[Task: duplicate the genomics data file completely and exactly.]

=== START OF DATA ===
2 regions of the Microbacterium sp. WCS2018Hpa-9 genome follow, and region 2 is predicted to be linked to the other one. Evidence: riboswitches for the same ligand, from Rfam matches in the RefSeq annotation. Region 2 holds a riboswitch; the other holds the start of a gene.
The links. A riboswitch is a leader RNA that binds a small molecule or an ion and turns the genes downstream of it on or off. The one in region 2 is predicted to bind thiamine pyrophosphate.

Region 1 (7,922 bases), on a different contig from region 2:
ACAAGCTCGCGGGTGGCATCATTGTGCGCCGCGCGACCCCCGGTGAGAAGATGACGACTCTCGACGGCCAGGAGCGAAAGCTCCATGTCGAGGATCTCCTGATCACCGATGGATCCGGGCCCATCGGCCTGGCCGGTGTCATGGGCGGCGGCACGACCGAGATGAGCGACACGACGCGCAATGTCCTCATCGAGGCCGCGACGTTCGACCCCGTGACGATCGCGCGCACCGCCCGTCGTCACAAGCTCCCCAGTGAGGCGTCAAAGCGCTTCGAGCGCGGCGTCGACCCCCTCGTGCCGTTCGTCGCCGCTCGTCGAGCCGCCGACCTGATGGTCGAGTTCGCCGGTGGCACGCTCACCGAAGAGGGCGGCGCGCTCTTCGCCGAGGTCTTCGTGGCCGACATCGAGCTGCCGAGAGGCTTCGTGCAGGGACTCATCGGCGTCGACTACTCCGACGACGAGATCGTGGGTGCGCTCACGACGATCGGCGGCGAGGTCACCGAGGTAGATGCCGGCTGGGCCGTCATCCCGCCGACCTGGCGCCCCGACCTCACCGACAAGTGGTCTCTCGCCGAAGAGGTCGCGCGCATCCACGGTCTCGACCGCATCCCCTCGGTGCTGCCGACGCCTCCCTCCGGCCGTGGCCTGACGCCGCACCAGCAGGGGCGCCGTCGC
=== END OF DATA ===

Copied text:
2 regions of the Microbacterium sp. WCS2018Hpa-9 genome follow, and region 2 is predicted to be linked to the other one. Evidence: riboswitches for the same ligand, from Rfam matches in the RefSeq annotation. Region 2 holds a riboswitch; the other holds the start of a gene.
The links. A riboswitch is a leader RNA that binds a small molecule or an ion and turns the genes downstream of it on or off. The one in region 2 is predicted to bind thiamine pyrophosphate.

Region 1 (7,922 bases), on a different contig from region 2:
ACAAGCTCGCGGGTGGCATCATTGTGCGCCGCGCGACCCCCGGTGAGAAGATGACGACTCTCGACGGCCAGGAGCGAAAGCTCCATGTCGAGGATCTCCTGATCACCGATGGATCCGGGCCCATCGGCCTGGCCGGTGTCATGGGCGGCGGCACGACCGAGATGAGCGACACGACGCGCAATGTCCTCATCGAGGCCGCGACGTTCGACCCCGTGACGATCGCGCGCACCGCCCGTCGTCACAAGCTCCCCAGTGAGGCGTCAAAGCGCTTCGAGCGCGGCGTCGACCCCCTCGTGCCGTTCGTCGCCGCTCGTCGAGCCGCCGACCTGATGGTCGAGTTCGCCGGTGGCACGCTCACCGAAGAGGGCGGCGCGCTCTTCGCCGAGGTCTTCGTGGCCGACATCGAGCTGCCGAGAGGCTTCGTGCAGGGACTCATCGGCGTCGACTACTCCGACGACGAGATCGTGGGTGCGCTCACGACGATCGGCGGCGAGGTCACCGAGGTAGATGCCGGCTGGGCCGTCATCCCGCCGACCTGGCGCCCCGACCTCACCGACAAGTGGTCTCTCGCCGAAGAGGTCGCGCGCATCCACGGTCTCGACCGCATCCCCTCGGTGCTGCCGACGCCTCCCTCCGGCCGTGGCCTGACGCCGCACCAGCAGGGGCGCCGTCGC